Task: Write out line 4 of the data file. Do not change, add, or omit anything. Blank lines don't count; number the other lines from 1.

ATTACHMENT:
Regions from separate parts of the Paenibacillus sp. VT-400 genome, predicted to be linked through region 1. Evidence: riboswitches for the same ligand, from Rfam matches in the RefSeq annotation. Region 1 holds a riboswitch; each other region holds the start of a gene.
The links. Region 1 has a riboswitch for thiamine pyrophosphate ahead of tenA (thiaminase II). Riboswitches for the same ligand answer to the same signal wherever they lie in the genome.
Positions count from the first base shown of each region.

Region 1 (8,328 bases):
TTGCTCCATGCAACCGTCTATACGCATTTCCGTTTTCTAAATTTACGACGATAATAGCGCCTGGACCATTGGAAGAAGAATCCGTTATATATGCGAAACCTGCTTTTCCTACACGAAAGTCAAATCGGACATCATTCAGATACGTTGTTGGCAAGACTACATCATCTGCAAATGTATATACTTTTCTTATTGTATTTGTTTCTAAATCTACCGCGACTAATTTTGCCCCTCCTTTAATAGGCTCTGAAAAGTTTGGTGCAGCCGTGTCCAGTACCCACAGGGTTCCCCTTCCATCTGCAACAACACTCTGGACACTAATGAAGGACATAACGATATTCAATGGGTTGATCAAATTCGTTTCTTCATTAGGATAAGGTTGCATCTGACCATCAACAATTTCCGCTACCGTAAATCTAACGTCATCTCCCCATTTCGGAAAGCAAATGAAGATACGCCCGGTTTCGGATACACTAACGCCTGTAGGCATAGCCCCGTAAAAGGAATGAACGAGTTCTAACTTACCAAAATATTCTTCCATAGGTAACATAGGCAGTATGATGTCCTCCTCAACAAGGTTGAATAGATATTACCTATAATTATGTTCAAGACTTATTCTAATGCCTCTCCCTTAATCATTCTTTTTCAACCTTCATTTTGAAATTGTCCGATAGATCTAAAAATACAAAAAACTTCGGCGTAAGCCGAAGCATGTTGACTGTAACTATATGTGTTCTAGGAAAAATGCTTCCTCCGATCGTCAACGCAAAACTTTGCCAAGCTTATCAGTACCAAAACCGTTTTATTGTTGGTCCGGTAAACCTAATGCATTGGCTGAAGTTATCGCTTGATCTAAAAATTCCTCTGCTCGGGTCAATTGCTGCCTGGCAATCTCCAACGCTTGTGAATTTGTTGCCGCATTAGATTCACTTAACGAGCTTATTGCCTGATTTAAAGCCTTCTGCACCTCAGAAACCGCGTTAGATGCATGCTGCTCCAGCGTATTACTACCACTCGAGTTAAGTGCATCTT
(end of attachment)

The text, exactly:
Region 1 (8,328 bases):